The Beauty of Art Nouveau10


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Art nouveau was an international philosophy and style design that arose in the turn of the twentieth century. The literal meaning is "new art".

Between 1890 and 1910 it was one of the most popular forms of architecture and applied art in Europe. Many would incorporate this style into their homes, furniture, fashion, art and jewelry.

The organic forms and structures of art nouveau mirrored those found in elements like flowers, plants and curved lines. This style makes many of its references to the nature world. Some would even describe it to be fanciful and out of the ordinary.

Art nouveau was eventually replaced by the 20th century modernist style. Ever since then, there hasn't been any other style that's come close to art nouveau, especially when it comes to jewelry.

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  • Philippe Wolfers (Belgian, 1858–1929). DragonflyRed
  • Jean-Valentin Morel was born in Paris. He was the son of a lapidary, and his mother's family were silversmiths. He apprenticed to jeweler and smith Adrien Vachette who worked in the production of gold boxes. After opening his own shop, Morel specialized in high-quality inlay and in the production of hard stone cups in a revival of 16th-century style. Morel was soon forced to close his shop because of health problems and lost a year of work, but in 1834 he found a position as head of the workshop of Jean-Baptiste Fossin, where he worked in embossing on gold and hard stone. In 1842 he signed a contract with silver and goldsmith Henri Duponchel, establishing a craft shop called Morel & Cie which was highly successful and quickly gained an international reputation. The business produced such items as ornamental vases, jewelry sets, table silverware, a missal binding for Pope Gregory XVI, a table service for the King of Sardinia and works for the future William III of the Netherlands, the future Alexander II of Russua and the French patron of the arts Duc de Luynes. The economic climate declined and the partnership was dissolved after disagreements. Duponchel filed a lawsuit in 1848 which prevented Morel from working in Paris, and Morel moved his business to London in 1860.[2][3] In London, Morel located his business near the Piccadilly firms of Garrard and Storr & Mortimer, but he found it difficult to establish an English clientele. He gained the support of French exiles from the 1848 Revolution, and was granted a permit as an official supplier by Queen Victoria. He prepared an exhibit for the 1851 Exposition Universelle where he won first prize. Despite this, he received only modest commissions and by the end of 1852, he was in difficult financial straits. He closed his business in London and opened a new workshop in Sèvres, France. He made a lapis lazuli cup for English collector Henry Thomas Hope, with which he won the gold medal the 1855 Exposition Universelle. In 1860 Morel died in financial difficulties, after which Henri Duponchel took over exhibition of his work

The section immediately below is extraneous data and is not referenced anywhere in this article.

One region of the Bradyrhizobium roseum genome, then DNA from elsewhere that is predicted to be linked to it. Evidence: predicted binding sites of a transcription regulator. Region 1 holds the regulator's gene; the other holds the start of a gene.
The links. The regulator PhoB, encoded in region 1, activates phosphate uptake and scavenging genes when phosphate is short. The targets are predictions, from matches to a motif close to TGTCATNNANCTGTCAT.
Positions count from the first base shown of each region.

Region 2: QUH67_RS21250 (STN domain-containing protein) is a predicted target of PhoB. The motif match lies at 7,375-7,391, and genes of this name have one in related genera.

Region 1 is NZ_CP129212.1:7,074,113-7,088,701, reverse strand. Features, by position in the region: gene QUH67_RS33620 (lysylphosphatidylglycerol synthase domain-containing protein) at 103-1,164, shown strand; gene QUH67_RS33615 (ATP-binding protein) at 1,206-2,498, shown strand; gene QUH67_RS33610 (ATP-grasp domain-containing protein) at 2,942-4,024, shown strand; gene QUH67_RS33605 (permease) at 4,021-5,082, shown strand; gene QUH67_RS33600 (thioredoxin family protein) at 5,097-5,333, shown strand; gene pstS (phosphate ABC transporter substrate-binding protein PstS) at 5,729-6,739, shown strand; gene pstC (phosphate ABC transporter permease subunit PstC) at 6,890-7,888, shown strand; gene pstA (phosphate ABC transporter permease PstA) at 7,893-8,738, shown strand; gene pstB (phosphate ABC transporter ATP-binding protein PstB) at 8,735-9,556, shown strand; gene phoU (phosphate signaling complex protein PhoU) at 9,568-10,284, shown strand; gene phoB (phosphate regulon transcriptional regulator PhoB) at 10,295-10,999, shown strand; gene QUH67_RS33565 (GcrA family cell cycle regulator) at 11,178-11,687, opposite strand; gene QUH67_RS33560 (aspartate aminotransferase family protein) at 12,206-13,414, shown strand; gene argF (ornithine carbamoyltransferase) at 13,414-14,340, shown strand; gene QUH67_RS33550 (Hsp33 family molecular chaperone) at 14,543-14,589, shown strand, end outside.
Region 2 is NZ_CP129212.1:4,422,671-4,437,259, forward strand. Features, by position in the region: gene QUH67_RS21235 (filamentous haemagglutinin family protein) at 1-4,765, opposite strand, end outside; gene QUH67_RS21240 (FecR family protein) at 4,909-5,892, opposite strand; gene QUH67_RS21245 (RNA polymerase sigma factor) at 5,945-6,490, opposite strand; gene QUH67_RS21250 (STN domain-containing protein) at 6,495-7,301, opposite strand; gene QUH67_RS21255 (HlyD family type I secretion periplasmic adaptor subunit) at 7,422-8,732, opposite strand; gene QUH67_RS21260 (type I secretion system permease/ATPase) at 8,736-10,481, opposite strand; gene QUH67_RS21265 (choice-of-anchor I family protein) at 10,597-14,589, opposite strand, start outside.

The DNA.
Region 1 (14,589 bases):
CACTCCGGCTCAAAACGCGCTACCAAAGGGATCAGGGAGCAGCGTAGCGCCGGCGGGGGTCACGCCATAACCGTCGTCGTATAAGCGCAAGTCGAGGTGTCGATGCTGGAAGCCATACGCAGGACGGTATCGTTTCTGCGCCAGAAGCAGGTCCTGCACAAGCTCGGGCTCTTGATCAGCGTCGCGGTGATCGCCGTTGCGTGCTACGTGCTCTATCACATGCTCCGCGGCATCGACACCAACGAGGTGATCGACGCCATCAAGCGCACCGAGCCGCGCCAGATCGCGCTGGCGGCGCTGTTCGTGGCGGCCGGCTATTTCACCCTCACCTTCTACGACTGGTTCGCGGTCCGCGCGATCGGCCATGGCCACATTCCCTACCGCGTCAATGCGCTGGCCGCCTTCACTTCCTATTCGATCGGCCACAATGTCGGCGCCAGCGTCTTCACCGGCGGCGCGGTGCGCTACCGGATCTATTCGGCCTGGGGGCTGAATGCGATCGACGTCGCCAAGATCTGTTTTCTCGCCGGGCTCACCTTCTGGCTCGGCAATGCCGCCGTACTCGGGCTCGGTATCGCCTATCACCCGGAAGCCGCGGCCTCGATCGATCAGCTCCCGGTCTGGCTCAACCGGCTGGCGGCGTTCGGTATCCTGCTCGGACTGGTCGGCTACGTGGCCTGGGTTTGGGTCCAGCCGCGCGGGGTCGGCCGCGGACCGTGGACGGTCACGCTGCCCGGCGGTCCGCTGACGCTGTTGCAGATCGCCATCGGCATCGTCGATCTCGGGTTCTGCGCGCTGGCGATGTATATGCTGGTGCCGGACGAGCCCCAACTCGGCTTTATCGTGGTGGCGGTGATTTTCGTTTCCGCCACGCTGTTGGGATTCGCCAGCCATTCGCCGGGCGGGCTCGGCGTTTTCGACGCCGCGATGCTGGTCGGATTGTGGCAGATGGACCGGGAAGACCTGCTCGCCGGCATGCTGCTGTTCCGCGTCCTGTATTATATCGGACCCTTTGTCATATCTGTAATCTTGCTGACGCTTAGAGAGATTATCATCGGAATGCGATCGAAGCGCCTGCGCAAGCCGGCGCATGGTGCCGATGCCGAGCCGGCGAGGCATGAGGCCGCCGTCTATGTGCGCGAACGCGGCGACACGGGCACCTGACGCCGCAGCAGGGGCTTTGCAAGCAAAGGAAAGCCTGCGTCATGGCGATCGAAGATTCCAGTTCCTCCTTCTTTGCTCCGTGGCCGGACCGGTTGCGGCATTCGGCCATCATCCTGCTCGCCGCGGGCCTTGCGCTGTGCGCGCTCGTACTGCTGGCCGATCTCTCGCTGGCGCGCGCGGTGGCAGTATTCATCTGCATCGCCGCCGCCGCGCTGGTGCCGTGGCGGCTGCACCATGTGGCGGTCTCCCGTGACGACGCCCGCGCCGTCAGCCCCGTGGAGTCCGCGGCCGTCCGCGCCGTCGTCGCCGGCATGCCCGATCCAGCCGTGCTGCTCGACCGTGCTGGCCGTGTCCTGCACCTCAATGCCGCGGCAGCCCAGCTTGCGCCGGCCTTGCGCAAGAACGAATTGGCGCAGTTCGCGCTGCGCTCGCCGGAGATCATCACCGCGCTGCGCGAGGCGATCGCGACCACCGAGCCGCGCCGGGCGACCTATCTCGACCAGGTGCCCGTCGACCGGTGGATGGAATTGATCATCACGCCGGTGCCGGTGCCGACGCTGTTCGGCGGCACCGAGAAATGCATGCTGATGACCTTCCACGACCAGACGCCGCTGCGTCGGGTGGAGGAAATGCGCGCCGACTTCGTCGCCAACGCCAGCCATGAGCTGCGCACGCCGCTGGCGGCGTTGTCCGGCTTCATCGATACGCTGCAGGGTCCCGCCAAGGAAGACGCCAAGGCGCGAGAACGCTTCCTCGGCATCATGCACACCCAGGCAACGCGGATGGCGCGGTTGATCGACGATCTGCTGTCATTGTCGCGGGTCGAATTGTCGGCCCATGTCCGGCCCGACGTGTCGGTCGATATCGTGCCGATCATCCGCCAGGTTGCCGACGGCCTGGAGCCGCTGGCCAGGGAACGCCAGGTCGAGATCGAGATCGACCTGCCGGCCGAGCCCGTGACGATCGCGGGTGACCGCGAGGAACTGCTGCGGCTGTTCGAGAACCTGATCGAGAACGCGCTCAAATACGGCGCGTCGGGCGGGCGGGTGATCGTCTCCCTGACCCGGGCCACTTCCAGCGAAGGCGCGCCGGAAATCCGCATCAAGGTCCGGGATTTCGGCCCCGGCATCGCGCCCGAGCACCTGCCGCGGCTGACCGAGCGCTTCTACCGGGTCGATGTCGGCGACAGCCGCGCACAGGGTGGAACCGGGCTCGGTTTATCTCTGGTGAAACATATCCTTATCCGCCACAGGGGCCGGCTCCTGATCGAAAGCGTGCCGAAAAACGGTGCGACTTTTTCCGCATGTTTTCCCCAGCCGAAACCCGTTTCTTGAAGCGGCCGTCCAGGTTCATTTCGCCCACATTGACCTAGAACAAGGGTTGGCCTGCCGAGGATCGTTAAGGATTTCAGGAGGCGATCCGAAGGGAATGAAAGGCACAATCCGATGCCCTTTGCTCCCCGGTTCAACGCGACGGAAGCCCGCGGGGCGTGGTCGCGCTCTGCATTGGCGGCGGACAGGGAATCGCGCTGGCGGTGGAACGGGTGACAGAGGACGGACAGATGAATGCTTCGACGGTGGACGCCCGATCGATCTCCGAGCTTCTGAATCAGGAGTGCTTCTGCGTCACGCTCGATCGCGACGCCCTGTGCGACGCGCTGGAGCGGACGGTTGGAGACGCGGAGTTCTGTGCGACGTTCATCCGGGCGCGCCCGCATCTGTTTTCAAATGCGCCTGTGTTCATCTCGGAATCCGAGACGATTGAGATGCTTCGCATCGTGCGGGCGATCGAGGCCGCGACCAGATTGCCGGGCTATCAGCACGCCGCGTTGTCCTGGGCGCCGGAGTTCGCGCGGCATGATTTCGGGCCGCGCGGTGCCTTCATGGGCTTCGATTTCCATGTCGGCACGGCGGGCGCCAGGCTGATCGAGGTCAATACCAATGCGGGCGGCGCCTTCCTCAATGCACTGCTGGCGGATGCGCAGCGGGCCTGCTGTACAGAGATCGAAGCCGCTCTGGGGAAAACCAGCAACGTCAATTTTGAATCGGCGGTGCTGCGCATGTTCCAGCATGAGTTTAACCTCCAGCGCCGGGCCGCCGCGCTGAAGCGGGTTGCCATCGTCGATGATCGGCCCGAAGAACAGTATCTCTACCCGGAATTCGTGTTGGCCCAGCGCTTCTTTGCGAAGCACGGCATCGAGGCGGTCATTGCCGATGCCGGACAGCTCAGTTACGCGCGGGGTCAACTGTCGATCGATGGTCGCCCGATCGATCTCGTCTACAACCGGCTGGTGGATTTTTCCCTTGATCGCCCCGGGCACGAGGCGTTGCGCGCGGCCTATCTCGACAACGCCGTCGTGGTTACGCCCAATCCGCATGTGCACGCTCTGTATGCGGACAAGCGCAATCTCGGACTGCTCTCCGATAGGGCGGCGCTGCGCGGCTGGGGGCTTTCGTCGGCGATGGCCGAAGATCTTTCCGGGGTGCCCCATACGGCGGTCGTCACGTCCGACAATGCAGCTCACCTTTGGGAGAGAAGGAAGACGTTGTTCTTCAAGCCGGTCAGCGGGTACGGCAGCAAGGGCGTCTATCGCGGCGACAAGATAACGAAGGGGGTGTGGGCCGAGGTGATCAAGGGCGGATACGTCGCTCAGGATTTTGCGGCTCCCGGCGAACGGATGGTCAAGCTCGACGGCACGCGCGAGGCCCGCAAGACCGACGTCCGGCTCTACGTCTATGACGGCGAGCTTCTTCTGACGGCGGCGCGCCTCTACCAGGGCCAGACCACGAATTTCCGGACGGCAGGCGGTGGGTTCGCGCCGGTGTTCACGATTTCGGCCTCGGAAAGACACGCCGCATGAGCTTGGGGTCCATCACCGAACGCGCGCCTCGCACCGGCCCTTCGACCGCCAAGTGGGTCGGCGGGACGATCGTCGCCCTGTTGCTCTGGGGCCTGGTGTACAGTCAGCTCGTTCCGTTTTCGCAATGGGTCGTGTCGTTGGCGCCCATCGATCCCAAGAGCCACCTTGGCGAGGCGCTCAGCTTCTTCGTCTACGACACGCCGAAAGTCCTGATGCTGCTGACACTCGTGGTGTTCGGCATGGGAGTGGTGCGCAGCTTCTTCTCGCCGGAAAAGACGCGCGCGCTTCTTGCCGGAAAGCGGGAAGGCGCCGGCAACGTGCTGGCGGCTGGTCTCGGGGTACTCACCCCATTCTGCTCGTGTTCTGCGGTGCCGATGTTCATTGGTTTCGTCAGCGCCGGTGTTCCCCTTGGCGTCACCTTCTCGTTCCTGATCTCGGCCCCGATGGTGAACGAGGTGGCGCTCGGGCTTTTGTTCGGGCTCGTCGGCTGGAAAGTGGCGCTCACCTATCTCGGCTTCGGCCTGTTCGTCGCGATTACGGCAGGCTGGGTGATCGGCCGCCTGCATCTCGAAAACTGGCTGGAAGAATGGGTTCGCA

• The Beauty of Art Nouveau10

    1. 1.
    2. 2. Jean Auguste Dampt (French, 1854-1946)
    3. 3. MEYLE & MAYER, German. Circa 1900 Dragonfly brooch
    4. 4. MEYLE & MAYER, German. Circa 1900
    5. 5. MEYLE & MAYER, German. Circa 1900 Dragonfly brooch
    6. 6. MEYLE & MAYER, German. Circa 1900
    7. 7. MEYLE & MAYER, German. Circa 1900
    8. 8. MEYLE & MAYER, German. Circa 1900
    9. 9. MEYLE & MAYER, German. Circa 1900
    10. 10. MEYLE & MAYER, German. Circa 1900 Dragonfly brooch
    11. 11. Fabergé FlowerMEYLE & MAYER, German. Circa 1900
    12. 12. MEYLE & MAYER, German. Circa 1900
    13. 13. MEYLE & MAYER, German. Circa 1900 Dragonfly brooch
    14. 14. MEYLE & MAYER, German. Circa 1900
    15. 15. Art Nouveau Enameled Lady Pearl Gold Brooch
    16. 16. Art Nouveau Enameled Byzantine Lady
    17. 17. Art Nouveau Enameled Diamond Emerald Byzantine Lady 14k Locket
    18. 18. Jean-Valentin Morel (1794-1860)
    19. 19. Fabergé Flowers are deeply embedded in Russian culture
    20. 20. Fabergé Flower
    21. 21. Fabergé Flowers
    22. 22. Ornamento per capelli, 1902, Cartier
    23. 23. Rossio & Pfister
    24. 24. René Lalique
    25. 25. René Jules Lalique (1860 – 1945)
    26. 26. René Jules Lalique (1860 – 1945) Pendentif femme libellule ailes ouvertes, vers 1898/1900 Collection Communauté de Communes du Pays de la Petite Pierre
    27. 27. Bejeweled flowers on display in Faberge exhibit at VMFA in Richmond House of Fabergé (Russian, 1846 – 1920). Imperial Lilies-of- the-Valley Basket, 1896. Cheekwood Botanical Garden & Museum of Art; on loan from the Matilda Geddings Gray Foundation
    28. 28. Henri & Paul Vever, French
    29. 29. Henri & Paul Vever, French
    30. 30. Vincenz Mayer Stork
    31. 31. Weir & Sons Dublin, Ireland
    32. 32. Weir & Sons Dublin, Ireland
    33. 33. Wiener Werkstatte Brooch c.1910
    34. 34. Wilhelm Lucas von Cranach Octopus and Butterfly; 1900 a master jeweler who liked his octopuses
    35. 35. Wilhelm Lucas von Cranach 1900
    36. 36. Sound: Daniela Barcellona - O, mio Fernando (La Favorita - Donizetti) Text & Pictures: Internet Flower pictures: Nicoleta Leu Copyright: All the images belong to their authors Presentation: Sanda Foişoreanu
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